The Kanes wanted to keep the historic charm in their home, while restoring it to make it their own.One of their favorite parts of the home is the front porch. Audrey Kane says the minute she saw the porch, it drew her in to the house.She also says they added the back sleeping porch to put their own touches on the home.Related Article: Azalea Home Tour: Kokesh Home“We wanted the modern amenities so we would be comfortable living here,” she said. “I would say the front porch is what drew us in, besides the sweetness and the charm of an old neighborhood.”The Kanes are excited to be a part of the tour for their first year and cannot wait to share the home’s history. WILMINGTON, NC (WWAY) — When one couple moved to Wilmington, they knew they wanted a piece of history in their knew home.That’s what led them to one of Wilmington’s historic plate homes.- Advertisement –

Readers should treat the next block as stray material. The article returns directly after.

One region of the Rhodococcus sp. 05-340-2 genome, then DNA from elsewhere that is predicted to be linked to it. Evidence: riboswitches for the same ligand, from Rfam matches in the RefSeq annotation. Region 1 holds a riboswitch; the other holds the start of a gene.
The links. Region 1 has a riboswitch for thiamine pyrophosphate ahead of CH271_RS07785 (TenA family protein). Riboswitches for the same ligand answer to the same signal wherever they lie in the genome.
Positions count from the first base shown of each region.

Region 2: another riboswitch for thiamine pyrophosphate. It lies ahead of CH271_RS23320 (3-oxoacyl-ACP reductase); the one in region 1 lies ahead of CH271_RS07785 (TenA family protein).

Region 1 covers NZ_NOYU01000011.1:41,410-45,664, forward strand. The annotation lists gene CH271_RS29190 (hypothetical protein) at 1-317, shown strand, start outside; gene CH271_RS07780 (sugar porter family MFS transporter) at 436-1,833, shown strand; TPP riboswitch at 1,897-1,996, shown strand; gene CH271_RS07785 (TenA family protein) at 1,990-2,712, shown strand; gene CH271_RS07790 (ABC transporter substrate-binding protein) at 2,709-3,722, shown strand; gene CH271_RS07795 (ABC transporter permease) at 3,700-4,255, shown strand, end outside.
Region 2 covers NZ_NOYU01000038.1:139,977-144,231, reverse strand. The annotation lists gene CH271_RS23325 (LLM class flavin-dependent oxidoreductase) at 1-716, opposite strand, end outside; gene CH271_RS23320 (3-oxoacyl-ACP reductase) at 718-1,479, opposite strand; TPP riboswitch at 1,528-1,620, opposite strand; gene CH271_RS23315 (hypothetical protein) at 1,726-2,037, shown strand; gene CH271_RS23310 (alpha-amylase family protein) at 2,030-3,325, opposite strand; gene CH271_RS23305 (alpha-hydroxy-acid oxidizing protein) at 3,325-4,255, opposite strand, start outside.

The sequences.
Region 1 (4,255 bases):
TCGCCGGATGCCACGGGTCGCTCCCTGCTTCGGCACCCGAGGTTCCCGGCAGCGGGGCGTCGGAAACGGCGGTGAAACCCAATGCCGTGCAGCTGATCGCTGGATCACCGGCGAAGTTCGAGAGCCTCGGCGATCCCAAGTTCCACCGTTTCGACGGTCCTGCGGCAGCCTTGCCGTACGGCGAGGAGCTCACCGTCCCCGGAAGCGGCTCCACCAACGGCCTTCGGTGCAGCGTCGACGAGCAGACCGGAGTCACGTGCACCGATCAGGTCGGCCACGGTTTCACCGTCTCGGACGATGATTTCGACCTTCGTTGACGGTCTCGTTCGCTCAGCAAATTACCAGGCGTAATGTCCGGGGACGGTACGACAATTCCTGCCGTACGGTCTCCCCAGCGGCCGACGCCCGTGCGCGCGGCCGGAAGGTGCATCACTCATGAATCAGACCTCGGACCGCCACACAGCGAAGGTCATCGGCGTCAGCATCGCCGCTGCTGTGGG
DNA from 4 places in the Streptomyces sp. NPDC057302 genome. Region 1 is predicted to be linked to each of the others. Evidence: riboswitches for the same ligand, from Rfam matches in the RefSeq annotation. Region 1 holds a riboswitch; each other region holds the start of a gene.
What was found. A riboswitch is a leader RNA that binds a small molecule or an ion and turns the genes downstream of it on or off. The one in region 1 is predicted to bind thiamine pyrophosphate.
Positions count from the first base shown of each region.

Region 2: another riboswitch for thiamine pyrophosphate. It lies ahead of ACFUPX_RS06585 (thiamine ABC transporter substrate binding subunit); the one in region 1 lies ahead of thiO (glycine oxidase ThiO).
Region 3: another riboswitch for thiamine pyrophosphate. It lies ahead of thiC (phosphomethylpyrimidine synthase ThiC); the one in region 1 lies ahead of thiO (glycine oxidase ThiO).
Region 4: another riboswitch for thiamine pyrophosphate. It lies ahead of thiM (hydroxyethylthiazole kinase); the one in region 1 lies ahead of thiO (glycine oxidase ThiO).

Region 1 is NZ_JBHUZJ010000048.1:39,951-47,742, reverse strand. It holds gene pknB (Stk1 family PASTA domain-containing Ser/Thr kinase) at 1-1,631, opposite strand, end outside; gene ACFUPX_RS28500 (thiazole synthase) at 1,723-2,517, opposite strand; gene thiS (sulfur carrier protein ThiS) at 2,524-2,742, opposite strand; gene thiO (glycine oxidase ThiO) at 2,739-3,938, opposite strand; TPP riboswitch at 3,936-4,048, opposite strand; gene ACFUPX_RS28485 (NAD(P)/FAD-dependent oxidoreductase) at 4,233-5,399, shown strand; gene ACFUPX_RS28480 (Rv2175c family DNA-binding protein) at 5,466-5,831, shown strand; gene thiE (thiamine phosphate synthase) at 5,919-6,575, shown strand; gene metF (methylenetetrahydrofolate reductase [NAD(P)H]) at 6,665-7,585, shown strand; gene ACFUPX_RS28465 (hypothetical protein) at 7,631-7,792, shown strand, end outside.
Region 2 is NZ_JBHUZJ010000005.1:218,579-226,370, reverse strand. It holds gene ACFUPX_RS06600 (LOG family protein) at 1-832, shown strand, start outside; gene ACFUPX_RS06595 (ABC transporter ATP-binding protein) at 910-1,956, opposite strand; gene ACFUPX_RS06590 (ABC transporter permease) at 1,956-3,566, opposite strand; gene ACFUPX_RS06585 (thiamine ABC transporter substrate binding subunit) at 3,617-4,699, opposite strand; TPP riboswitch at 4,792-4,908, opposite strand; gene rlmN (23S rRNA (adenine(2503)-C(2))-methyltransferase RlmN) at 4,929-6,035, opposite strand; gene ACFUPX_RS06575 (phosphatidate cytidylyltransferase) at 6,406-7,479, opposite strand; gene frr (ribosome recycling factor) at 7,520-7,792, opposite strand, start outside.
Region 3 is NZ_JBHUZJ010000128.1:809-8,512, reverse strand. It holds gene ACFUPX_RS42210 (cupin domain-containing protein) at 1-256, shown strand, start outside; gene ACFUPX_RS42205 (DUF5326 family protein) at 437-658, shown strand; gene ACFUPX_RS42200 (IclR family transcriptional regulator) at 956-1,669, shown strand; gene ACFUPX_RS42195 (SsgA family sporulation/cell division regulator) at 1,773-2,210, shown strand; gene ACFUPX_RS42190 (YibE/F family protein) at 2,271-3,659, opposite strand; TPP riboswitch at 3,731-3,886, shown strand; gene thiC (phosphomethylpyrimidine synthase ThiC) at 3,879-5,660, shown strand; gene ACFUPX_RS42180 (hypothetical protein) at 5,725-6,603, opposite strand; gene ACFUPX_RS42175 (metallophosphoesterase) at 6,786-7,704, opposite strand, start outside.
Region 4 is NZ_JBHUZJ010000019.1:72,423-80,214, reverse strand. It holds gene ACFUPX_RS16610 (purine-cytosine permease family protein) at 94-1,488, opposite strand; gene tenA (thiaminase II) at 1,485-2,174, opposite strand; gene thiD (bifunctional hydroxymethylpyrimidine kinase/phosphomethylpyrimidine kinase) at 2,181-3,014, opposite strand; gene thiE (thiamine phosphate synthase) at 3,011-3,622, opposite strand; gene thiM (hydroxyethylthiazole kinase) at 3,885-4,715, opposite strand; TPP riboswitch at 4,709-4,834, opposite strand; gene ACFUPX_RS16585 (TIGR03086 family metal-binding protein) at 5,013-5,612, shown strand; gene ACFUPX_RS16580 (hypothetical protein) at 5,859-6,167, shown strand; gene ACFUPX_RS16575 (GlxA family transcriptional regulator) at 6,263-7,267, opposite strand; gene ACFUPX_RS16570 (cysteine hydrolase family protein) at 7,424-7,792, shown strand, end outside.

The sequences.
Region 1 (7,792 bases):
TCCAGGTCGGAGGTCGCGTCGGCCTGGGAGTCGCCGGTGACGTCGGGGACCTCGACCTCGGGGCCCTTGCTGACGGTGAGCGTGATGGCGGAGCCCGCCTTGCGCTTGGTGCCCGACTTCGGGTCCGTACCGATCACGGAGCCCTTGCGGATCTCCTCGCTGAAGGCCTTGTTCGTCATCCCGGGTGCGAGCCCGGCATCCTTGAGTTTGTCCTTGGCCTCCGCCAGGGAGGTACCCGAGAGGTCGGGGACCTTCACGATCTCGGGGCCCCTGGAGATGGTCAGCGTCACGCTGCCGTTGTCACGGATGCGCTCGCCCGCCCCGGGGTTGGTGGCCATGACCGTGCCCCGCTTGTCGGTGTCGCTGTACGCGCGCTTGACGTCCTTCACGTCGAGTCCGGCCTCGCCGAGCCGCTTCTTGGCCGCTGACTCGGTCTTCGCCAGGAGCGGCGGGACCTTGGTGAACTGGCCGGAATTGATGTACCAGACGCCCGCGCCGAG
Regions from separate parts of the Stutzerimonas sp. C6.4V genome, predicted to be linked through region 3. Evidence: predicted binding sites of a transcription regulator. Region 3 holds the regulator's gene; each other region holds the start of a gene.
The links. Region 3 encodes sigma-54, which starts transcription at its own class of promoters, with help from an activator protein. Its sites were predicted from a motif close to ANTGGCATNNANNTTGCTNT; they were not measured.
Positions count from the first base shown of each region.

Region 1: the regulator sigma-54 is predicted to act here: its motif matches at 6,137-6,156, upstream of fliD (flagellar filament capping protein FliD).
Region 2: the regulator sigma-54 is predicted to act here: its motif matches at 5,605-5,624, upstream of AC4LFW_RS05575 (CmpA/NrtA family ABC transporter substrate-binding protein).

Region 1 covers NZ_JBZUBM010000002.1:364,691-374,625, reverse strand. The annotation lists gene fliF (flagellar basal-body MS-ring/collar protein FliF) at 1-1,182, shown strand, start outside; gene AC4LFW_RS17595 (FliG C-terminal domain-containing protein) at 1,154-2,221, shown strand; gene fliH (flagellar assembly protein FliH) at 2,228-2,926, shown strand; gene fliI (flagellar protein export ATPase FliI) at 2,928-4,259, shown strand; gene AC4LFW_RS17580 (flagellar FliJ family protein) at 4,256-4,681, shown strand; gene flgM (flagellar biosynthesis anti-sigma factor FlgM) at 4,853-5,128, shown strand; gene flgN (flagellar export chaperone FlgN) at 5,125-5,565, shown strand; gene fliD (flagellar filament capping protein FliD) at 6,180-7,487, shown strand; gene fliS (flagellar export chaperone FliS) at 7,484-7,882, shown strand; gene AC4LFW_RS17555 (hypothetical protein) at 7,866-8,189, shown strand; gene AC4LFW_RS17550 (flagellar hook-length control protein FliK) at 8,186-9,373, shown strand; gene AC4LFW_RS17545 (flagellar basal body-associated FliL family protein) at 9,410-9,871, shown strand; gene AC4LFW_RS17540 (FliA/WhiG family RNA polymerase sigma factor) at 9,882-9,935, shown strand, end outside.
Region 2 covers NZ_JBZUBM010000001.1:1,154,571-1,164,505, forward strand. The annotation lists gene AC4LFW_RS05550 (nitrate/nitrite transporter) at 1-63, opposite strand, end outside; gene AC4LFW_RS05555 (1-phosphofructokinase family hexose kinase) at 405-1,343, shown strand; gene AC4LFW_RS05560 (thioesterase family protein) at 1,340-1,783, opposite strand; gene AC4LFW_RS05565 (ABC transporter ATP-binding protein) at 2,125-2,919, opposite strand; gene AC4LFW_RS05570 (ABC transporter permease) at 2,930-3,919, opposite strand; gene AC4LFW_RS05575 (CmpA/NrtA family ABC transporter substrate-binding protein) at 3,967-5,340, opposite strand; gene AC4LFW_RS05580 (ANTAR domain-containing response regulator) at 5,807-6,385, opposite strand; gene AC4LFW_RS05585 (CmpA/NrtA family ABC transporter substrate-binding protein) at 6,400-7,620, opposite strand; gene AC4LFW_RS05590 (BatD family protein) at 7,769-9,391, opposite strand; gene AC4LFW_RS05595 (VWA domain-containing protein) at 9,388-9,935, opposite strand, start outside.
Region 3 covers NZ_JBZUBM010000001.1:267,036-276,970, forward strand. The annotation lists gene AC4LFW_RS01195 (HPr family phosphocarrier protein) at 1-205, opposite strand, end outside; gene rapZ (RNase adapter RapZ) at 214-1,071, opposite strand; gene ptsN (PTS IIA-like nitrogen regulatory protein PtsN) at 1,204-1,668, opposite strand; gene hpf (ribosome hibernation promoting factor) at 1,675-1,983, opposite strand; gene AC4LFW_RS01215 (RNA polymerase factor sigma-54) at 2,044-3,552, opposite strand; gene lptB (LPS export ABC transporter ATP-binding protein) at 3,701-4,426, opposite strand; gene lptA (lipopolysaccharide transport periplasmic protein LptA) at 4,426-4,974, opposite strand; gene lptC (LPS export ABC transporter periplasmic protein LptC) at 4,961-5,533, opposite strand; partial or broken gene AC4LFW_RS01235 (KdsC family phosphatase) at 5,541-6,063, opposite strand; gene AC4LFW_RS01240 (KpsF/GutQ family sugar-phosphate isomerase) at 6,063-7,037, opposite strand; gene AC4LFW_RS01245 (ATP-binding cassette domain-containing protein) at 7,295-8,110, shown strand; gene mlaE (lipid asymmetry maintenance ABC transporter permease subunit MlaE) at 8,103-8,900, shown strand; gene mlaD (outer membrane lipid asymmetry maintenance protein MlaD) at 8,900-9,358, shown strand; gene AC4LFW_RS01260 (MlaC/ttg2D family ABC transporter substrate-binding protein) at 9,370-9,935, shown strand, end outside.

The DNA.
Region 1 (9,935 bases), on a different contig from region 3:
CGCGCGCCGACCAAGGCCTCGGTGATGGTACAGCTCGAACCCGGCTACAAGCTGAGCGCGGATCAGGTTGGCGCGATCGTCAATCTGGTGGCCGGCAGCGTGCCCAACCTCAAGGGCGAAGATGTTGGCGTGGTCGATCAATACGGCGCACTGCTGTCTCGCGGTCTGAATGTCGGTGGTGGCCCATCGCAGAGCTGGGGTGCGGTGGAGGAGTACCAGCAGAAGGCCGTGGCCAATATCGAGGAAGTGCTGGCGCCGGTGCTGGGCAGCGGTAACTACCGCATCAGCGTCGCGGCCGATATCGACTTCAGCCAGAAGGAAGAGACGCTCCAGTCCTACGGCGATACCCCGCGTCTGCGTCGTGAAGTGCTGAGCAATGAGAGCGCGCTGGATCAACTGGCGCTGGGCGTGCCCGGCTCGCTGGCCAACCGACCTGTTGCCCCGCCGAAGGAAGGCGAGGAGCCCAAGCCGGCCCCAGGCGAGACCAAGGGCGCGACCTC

You can join in on the fun Saturday, April 13 starting at 9:30 a.m. at Battleship Park at 1 Battleship Rd. in Wilmington.Here’s more information. WILMINGTON, NC (WWAY) — From healthy snacks and holistic treatments to bouncy houses and pet adoption, there’s something for everyone this weekend at Battleship Park. Grab your whole family for a healthy, fun, and free event everyone can enjoy.Organizer Martin Case sat down with us today to talk all about Healthy Living Festival ’19.- Advertisement –